Brain Sciences


Alison Hardcastle

Professor Alison Hardcastle is a Professor of Molecular Genetics and Deputy Director of Research within the Institute of Ophthalmology.

Photo of Alison in a lab, smiling at the camera.

Can you tell us about your interest in genetic eye disease and why you think this is an important area to study?

Genetic eye diseases affect many individuals and families, and often lead to profound loss of vision. If we are to develop therapies for these conditions, we need to understand the cause. Finding the genetic cause of inherited blindness enables accurate diagnosis for these very heterogenous conditions, and further study to investigate how these genes and variants cause vision loss, and the development of new therapies to prevent loss of vision.

Can you tell us about what you are working on at the moment in this particular area?

Once we have identified the cause of disease, we use stem cells to generate elegant 2D and 3D models in the lab for the cells and tissue of interest such as the retina and cornea. We then use these models to determine how the genomic variants lead to cell dysfunction and cell death, and to test new therapies. We are currently focussed on antisense oligonucleotide therapies to restore gene function for retina and corneal diseases.

Can you tell us about a piece of research that you are particularly proud of?

Investigating how genome variants in non-coding regions cause disease is challenging. Our recent research, in collaboration with Dr Susan Roosing’s group in the Netherlands, has revealed complex structural variants as the cause of retinal degeneration in many families. We used our 3D retinal organoid models derived from patient stem cells to experimentally determine how these structural variants alter the 3D genomic landscape, and found that they enable contact of a retinal enhancer with a gene that should not be expressed in the retina.

The IoO work closely with Moorfields Eye Hospital and Moorfields Eye Charity. Can you tell us how this relationship developed and why it is so important to the study of eye health?

The IoO is co-located with Moorfields, and this close partnership and proximity is essential for all our patient facing and translational research. The interaction and collaboration with clinicians informs our research strategy and ideas, and enables us to identify unmet needs for the patient population. Without the huge support of Moorfields Eye Charity and donors, we would not have the depth and breadth of world leading translational and discovery research at our joint site.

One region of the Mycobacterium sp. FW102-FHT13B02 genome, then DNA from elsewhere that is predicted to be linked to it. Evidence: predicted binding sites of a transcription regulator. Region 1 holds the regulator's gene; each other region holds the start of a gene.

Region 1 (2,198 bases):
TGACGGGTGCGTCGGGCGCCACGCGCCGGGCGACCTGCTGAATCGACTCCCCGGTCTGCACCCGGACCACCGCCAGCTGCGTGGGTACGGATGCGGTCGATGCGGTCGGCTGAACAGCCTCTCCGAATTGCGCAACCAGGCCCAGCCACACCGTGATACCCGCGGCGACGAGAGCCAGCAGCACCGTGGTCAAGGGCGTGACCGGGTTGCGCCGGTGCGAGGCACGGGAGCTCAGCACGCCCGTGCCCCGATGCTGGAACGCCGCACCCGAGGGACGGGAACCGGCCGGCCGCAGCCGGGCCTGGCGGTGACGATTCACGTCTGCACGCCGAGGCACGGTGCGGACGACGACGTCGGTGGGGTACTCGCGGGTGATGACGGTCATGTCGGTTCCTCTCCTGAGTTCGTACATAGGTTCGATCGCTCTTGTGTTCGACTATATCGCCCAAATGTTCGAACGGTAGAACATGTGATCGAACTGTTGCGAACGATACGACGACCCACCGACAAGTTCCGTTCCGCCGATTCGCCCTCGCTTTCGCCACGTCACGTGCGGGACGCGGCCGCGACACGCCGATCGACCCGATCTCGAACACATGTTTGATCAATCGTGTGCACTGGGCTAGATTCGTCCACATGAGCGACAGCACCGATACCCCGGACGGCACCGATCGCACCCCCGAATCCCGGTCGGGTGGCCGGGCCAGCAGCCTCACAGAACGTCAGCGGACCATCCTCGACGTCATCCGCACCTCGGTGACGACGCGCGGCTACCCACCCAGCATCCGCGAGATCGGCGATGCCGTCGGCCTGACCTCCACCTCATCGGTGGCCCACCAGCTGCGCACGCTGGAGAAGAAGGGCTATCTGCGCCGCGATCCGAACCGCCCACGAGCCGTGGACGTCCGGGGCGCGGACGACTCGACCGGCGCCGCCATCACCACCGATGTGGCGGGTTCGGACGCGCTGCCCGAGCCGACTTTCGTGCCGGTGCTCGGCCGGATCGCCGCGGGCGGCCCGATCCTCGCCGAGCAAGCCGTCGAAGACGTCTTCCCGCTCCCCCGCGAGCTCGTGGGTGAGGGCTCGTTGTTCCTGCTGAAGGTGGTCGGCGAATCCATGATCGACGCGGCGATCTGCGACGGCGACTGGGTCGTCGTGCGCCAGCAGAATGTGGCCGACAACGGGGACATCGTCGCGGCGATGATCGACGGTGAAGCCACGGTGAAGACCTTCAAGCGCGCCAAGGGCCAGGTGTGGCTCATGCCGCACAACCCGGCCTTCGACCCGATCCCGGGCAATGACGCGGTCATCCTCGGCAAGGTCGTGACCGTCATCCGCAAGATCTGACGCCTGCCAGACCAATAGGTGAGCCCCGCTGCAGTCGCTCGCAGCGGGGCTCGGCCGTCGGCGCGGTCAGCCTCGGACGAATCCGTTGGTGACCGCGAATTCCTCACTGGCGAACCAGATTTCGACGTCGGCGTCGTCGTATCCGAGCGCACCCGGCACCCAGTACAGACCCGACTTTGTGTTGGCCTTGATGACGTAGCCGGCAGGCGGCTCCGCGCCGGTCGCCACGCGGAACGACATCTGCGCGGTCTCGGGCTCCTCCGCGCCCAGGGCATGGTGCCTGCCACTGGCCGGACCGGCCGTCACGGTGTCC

What tips or advice would you give to women looking to advance up the career ladder in science related fields?

Two words spring to mind, resilience and confidence. Often women in science seek career progression later than men, believe in yourself and if you get knocked back, try again!

Do you have any advice for young girls interested in studying STEM subjects, particularly those nearing the end of their time at school who may be considering their next steps?

If you enjoy these subjects at school you will love STEM as a career. It is a huge privilege to be a scientist, such an interesting and rewarding job. Every day is different and it is so exiting when you are the very first person in the world to discover something. There are many paths to a career in STEM, take the path that best suits your passion for a subject and don’t be put off by your grades at school. There is nothing better than a career in a subject you love, if you love it, you will be good at it.

Do you have any goals that you would like to accomplish this year?

My goals are to ensure my outstanding research team working on diverse inherited eye diseases have the support, advice and everything they need to succeed.

Who is your female role model, and why?

This is a difficult one because all women pursuing a career in science inspire me. Since the X-chromosome is my favourite I think Mary Lyon’s extraordinary hypothesis and research was truly remarkable. She proposed that one X-chromosome is inactivated in females, and this was initially met with reservations in the field of genetics, as ground-breaking science often is.

What is your favourite thing to do in your spare time?

I love nature, so take every opportunity to get out into the countryside with my binoculars